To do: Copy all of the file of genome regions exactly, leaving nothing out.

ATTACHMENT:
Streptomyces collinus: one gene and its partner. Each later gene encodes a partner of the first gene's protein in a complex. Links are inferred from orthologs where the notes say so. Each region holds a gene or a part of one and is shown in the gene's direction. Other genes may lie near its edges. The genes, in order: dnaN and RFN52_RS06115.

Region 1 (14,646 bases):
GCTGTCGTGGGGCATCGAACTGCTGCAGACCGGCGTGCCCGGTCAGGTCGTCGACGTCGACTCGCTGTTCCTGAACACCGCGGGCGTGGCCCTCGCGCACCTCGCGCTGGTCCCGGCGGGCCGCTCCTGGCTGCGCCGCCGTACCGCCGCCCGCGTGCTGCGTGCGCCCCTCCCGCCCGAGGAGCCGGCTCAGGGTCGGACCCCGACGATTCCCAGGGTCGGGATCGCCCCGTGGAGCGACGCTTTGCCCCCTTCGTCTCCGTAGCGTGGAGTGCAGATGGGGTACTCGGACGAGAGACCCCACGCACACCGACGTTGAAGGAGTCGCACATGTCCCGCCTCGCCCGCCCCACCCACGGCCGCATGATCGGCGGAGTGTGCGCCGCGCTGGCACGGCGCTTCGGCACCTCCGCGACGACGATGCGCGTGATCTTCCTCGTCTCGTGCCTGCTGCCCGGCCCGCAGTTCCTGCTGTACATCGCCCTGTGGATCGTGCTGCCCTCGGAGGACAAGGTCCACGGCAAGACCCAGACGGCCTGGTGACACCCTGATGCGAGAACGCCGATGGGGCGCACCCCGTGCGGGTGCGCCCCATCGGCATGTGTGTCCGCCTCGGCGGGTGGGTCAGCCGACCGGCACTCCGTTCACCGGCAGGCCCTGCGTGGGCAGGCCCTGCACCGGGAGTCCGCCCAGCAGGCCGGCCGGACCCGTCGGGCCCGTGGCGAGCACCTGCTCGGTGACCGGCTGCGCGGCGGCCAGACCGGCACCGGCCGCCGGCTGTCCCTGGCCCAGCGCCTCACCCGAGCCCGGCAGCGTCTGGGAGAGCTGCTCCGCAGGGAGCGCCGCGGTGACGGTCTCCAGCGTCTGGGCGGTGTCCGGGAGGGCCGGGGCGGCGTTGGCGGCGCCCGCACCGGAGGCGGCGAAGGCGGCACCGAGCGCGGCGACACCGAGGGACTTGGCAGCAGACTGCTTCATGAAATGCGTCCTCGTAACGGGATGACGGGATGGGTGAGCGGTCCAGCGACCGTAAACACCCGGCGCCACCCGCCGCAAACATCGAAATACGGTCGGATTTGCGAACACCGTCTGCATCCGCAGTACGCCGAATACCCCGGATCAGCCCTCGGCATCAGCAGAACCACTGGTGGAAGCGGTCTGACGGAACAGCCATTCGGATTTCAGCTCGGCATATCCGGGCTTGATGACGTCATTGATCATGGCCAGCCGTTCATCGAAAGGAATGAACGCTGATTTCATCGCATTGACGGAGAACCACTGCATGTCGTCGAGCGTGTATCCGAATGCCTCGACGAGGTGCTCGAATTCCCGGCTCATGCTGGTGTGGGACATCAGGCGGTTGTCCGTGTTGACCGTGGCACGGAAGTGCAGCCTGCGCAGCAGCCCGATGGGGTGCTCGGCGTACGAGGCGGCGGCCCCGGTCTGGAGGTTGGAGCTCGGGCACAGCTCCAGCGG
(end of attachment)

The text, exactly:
Streptomyces collinus: one gene and its partner. Each later gene encodes a partner of the first gene's protein in a complex. Links are inferred from orthologs where the notes say so. Each region holds a gene or a part of one and is shown in the gene's direction. Other genes may lie near its edges. The genes, in order: dnaN and RFN52_RS06115.

Region 1 (14,646 bases):
GCTGTCGTGGGGCATCGAACTGCTGCAGACCGGCGTGCCCGGTCAGGTCGTCGACGTCGACTCGCTGTTCCTGAACACCGCGGGCGTGGCCCTCGCGCACCTCGCGCTGGTCCCGGCGGGCCGCTCCTGGCTGCGCCGCCGTACCGCCGCCCGCGTGCTGCGTGCGCCCCTCCCGCCCGAGGAGCCGGCTCAGGGTCGGACCCCGACGATTCCCAGGGTCGGGATCGCCCCGTGGAGCGACGCTTTGCCCCCTTCGTCTCCGTAGCGTGGAGTGCAGATGGGGTACTCGGACGAGAGACCCCACGCACACCGACGTTGAAGGAGTCGCACATGTCCCGCCTCGCCCGCCCCACCCACGGCCGCATGATCGGCGGAGTGTGCGCCGCGCTGGCACGGCGCTTCGGCACCTCCGCGACGACGATGCGCGTGATCTTCCTCGTCTCGTGCCTGCTGCCCGGCCCGCAGTTCCTGCTGTACATCGCCCTGTGGATCGTGCTGCCCTCGGAGGACAAGGTCCACGGCAAGACCCAGACGGCCTGGTGACACCCTGATGCGAGAACGCCGATGGGGCGCACCCCGTGCGGGTGCGCCCCATCGGCATGTGTGTCCGCCTCGGCGGGTGGGTCAGCCGACCGGCACTCCGTTCACCGGCAGGCCCTGCGTGGGCAGGCCCTGCACCGGGAGTCCGCCCAGCAGGCCGGCCGGACCCGTCGGGCCCGTGGCGAGCACCTGCTCGGTGACCGGCTGCGCGGCGGCCAGACCGGCACCGGCCGCCGGCTGTCCCTGGCCCAGCGCCTCACCCGAGCCCGGCAGCGTCTGGGAGAGCTGCTCCGCAGGGAGCGCCGCGGTGACGGTCTCCAGCGTCTGGGCGGTGTCCGGGAGGGCCGGGGCGGCGTTGGCGGCGCCCGCACCGGAGGCGGCGAAGGCGGCACCGAGCGCGGCGACACCGAGGGACTTGGCAGCAGACTGCTTCATGAAATGCGTCCTCGTAACGGGATGACGGGATGGGTGAGCGGTCCAGCGACCGTAAACACCCGGCGCCACCCGCCGCAAACATCGAAATACGGTCGGATTTGCGAACACCGTCTGCATCCGCAGTACGCCGAATACCCCGGATCAGCCCTCGGCATCAGCAGAACCACTGGTGGAAGCGGTCTGACGGAACAGCCATTCGGATTTCAGCTCGGCATATCCGGGCTTGATGACGTCATTGATCATGGCCAGCCGTTCATCGAAAGGAATGAACGCTGATTTCATCGCATTGACGGAGAACCACTGCATGTCGTCGAGCGTGTATCCGAATGCCTCGACGAGGTGCTCGAATTCCCGGCTCATGCTGGTGTGGGACATCAGGCGGTTGTCCGTGTTGACCGTGGCACGGAAGTGCAGCCTGCGCAGCAGCCCGATGGGGTGCTCGGCGTACGAGGCGGCGGCCCCGGTCTGGAGGTTGGAGCTCGGGCACAGCTCCAGCGG